Neighbours have vowed to help a pensioner who faces eviction from his childhood home in just 28 days.
Ken May moved into his house in 1955 when he was a just year old – but now faces being kicked out.
The 67-year-old has lived in Standfield Gardens, Gateshead for 66 years and has no mains electricity – instead using a petrol generator to charge car batteries and stores Calor gas canisters in his home.
But his neighbours are determined to help him stay.
One local reportedly told the Sun : “Ken’s always helping with the lady across the road, he’s a great help to everyone.
“The council have acted unfairly, they even said he had rats in his home once.
“I’ve never seen rats in his home and I have a big dog so if there were any rats, we would have known about it by now.”
Other neighbours also backed Ken saying ‘people want to help’.
Ken has 28 days to show he’s getting the property into shape or he’ll be turfed out.
His garden has debris from a hedge he’s cut down and an abandoned motorbike is near his front door.
But nonetheless there have been messages of support on social media.
On Facebook Ciprian Slatineanu wrote: “We had a chat with Ken this morning and we are planning to help him with cleaning and remove all the unusable stuff.”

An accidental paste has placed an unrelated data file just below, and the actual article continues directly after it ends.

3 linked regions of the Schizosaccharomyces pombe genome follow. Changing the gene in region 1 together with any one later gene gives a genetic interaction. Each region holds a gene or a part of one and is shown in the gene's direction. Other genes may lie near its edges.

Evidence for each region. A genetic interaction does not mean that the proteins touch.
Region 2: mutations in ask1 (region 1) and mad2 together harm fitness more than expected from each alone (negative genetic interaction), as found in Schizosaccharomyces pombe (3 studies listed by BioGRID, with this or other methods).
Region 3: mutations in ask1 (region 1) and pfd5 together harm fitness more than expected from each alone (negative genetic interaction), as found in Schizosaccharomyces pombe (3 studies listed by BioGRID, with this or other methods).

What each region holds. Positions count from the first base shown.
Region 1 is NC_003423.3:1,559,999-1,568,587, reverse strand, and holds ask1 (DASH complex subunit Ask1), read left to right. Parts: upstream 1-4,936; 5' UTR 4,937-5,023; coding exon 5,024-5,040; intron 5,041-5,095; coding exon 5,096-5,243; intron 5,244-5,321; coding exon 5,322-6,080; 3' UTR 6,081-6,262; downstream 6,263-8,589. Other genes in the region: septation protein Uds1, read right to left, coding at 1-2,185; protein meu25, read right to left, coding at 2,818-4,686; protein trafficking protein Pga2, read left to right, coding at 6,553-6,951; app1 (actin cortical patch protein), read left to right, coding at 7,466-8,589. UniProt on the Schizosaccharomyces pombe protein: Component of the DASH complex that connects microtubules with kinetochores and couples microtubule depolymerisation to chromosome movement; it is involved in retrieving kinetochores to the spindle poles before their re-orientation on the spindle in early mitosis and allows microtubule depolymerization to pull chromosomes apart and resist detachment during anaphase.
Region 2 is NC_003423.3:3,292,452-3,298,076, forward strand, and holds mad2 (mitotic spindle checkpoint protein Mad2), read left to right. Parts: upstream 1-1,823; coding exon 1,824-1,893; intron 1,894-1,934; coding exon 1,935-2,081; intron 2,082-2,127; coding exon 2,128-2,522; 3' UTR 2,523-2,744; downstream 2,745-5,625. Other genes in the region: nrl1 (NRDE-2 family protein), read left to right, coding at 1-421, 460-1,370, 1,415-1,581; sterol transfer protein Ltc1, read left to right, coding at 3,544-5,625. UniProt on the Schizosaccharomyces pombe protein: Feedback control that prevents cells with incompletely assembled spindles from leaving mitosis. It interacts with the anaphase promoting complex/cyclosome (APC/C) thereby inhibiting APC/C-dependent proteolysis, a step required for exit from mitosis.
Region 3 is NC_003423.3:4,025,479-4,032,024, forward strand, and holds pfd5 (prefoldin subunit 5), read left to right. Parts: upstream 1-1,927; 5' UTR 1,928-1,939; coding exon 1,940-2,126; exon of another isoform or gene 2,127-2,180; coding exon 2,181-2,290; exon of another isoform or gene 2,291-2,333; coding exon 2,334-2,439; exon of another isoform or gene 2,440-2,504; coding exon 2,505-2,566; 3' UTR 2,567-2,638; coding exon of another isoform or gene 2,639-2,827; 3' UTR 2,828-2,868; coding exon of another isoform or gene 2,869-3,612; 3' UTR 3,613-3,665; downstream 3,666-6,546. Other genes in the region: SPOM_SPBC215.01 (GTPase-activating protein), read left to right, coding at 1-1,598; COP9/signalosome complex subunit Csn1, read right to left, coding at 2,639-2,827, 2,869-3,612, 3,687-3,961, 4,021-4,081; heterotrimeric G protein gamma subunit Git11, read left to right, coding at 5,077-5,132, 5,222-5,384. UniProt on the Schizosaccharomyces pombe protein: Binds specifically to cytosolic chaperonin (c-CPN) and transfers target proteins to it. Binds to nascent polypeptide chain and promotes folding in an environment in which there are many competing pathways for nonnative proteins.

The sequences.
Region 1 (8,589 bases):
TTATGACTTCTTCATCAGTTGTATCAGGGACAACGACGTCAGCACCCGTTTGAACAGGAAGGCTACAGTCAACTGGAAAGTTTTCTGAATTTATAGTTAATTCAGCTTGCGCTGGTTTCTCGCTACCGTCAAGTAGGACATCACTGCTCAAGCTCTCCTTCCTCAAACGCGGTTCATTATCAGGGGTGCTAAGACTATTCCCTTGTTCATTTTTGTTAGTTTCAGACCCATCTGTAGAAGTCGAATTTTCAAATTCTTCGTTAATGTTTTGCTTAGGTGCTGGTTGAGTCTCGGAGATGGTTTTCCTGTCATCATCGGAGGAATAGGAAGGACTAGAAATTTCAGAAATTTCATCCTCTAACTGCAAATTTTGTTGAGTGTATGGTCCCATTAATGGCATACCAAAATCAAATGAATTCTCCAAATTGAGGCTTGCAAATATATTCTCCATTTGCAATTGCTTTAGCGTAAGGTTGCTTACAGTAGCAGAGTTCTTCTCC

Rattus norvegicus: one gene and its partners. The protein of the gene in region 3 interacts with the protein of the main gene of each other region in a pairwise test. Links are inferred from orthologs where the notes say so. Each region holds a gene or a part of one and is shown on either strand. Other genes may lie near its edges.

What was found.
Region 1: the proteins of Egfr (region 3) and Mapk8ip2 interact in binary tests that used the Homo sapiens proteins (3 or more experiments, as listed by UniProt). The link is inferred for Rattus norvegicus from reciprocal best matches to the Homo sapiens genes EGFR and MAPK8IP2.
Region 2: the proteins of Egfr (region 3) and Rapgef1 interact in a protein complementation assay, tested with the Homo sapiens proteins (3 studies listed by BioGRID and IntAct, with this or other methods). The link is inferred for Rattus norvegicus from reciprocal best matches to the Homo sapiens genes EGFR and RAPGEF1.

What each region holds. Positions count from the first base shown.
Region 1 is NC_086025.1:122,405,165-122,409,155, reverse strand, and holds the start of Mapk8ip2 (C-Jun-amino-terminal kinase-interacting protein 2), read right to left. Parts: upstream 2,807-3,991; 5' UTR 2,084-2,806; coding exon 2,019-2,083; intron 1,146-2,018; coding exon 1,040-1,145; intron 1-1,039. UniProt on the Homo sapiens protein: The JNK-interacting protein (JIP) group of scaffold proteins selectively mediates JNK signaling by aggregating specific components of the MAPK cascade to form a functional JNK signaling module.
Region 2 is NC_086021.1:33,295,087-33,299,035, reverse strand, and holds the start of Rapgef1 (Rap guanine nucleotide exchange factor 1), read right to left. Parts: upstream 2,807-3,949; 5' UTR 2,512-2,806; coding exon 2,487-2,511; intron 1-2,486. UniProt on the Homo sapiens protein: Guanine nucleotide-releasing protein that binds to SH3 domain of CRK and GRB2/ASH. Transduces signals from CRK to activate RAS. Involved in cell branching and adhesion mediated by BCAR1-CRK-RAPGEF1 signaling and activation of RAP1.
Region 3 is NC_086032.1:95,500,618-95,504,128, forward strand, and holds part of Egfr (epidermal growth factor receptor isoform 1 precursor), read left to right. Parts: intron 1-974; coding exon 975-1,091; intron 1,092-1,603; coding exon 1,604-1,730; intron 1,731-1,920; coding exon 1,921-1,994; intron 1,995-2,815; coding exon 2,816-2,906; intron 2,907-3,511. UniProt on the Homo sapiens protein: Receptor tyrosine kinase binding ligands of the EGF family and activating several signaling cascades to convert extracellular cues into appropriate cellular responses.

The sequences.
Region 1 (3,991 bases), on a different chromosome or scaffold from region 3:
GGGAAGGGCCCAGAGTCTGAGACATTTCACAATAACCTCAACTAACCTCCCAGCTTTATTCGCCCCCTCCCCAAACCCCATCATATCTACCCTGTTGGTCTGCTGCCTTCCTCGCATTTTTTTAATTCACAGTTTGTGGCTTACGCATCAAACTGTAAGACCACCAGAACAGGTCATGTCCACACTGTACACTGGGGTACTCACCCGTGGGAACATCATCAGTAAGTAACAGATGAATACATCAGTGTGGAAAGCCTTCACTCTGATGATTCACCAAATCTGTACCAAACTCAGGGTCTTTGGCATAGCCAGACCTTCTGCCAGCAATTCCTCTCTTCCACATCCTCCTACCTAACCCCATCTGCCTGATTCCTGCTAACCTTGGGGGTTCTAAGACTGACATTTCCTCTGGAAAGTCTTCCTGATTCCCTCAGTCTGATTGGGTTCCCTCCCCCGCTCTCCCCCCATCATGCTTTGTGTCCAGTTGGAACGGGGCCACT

Several locals responded, with some offering their vans to help carry larger items to the skip or put them up for sale.
Ken told The Sun he was grateful to his neighbours and said the generator is not dangerous and he’s not harming anyone.
He added: “I’ve paid my national insurance for 50 years so I get a full state pension and the right to live here.”
District Judge Charnock-Neal made the possession order, saying that it wasn’t in breach of human rights legislation and that housing law allows for eviction of tenants that allow properties to deteriorate.
She said: “Storing fuel including petrol and Calor gas could cause danger. He failed to keep his home neat, tidy and clean, evidenced from the photo I have seen from 2018-2021.
“He failed to dispose of rubbish left in his shed, lean to, and garden. In contrast to the claimant the defendant offered limited evidence.
“His reason for not offering entry to the property was his age. He offered no medical evidence that he was shielding. The Government stated high-risk ages were over 70.”
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